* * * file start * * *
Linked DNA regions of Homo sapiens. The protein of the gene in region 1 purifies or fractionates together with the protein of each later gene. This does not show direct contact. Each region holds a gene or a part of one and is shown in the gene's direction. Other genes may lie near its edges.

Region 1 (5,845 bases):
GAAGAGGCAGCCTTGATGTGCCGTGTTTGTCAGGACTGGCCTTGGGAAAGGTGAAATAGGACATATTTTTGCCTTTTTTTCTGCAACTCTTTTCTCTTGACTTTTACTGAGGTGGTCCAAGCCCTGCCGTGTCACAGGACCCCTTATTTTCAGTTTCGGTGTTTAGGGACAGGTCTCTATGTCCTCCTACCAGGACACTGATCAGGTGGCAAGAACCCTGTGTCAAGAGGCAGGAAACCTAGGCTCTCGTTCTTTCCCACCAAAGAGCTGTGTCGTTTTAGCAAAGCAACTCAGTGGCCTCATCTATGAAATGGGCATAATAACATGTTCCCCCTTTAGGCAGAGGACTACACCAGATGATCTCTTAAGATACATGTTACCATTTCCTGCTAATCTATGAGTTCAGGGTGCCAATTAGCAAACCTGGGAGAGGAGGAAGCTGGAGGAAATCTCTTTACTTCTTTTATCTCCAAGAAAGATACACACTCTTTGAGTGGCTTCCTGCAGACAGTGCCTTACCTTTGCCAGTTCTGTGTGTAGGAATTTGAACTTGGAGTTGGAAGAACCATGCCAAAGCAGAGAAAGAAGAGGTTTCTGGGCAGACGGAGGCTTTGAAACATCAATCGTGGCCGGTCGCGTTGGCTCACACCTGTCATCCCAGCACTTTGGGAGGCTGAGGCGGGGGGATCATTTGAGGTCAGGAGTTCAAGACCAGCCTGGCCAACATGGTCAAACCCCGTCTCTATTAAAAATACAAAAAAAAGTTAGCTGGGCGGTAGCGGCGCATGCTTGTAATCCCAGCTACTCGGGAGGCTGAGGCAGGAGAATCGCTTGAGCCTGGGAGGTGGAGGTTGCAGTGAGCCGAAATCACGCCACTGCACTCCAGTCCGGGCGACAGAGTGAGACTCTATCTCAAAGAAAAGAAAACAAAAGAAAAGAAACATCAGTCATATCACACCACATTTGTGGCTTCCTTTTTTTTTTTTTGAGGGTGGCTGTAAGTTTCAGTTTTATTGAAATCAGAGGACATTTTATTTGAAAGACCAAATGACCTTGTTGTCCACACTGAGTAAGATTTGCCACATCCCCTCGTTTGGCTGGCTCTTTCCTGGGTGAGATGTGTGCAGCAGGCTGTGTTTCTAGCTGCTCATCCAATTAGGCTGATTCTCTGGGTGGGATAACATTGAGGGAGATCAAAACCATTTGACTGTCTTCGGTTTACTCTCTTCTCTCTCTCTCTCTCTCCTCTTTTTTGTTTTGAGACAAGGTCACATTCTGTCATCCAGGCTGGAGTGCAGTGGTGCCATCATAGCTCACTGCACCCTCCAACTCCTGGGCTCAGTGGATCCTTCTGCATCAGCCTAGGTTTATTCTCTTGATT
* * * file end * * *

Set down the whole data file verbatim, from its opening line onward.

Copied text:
Linked DNA regions of Homo sapiens. The protein of the gene in region 1 purifies or fractionates together with the protein of each later gene. This does not show direct contact. Each region holds a gene or a part of one and is shown in the gene's direction. Other genes may lie near its edges.

Region 1 (5,845 bases):
GAAGAGGCAGCCTTGATGTGCCGTGTTTGTCAGGACTGGCCTTGGGAAAGGTGAAATAGGACATATTTTTGCCTTTTTTTCTGCAACTCTTTTCTCTTGACTTTTACTGAGGTGGTCCAAGCCCTGCCGTGTCACAGGACCCCTTATTTTCAGTTTCGGTGTTTAGGGACAGGTCTCTATGTCCTCCTACCAGGACACTGATCAGGTGGCAAGAACCCTGTGTCAAGAGGCAGGAAACCTAGGCTCTCGTTCTTTCCCACCAAAGAGCTGTGTCGTTTTAGCAAAGCAACTCAGTGGCCTCATCTATGAAATGGGCATAATAACATGTTCCCCCTTTAGGCAGAGGACTACACCAGATGATCTCTTAAGATACATGTTACCATTTCCTGCTAATCTATGAGTTCAGGGTGCCAATTAGCAAACCTGGGAGAGGAGGAAGCTGGAGGAAATCTCTTTACTTCTTTTATCTCCAAGAAAGATACACACTCTTTGAGTGGCTTCCTGCAGACAGTGCCTTACCTTTGCCAGTTCTGTGTGTAGGAATTTGAACTTGGAGTTGGAAGAACCATGCCAAAGCAGAGAAAGAAGAGGTTTCTGGGCAGACGGAGGCTTTGAAACATCAATCGTGGCCGGTCGCGTTGGCTCACACCTGTCATCCCAGCACTTTGGGAGGCTGAGGCGGGGGGATCATTTGAGGTCAGGAGTTCAAGACCAGCCTGGCCAACATGGTCAAACCCCGTCTCTATTAAAAATACAAAAAAAAGTTAGCTGGGCGGTAGCGGCGCATGCTTGTAATCCCAGCTACTCGGGAGGCTGAGGCAGGAGAATCGCTTGAGCCTGGGAGGTGGAGGTTGCAGTGAGCCGAAATCACGCCACTGCACTCCAGTCCGGGCGACAGAGTGAGACTCTATCTCAAAGAAAAGAAAACAAAAGAAAAGAAACATCAGTCATATCACACCACATTTGTGGCTTCCTTTTTTTTTTTTTGAGGGTGGCTGTAAGTTTCAGTTTTATTGAAATCAGAGGACATTTTATTTGAAAGACCAAATGACCTTGTTGTCCACACTGAGTAAGATTTGCCACATCCCCTCGTTTGGCTGGCTCTTTCCTGGGTGAGATGTGTGCAGCAGGCTGTGTTTCTAGCTGCTCATCCAATTAGGCTGATTCTCTGGGTGGGATAACATTGAGGGAGATCAAAACCATTTGACTGTCTTCGGTTTACTCTCTTCTCTCTCTCTCTCTCTCCTCTTTTTTGTTTTGAGACAAGGTCACATTCTGTCATCCAGGCTGGAGTGCAGTGGTGCCATCATAGCTCACTGCACCCTCCAACTCCTGGGCTCAGTGGATCCTTCTGCATCAGCCTAGGTTTATTCTCTTGATT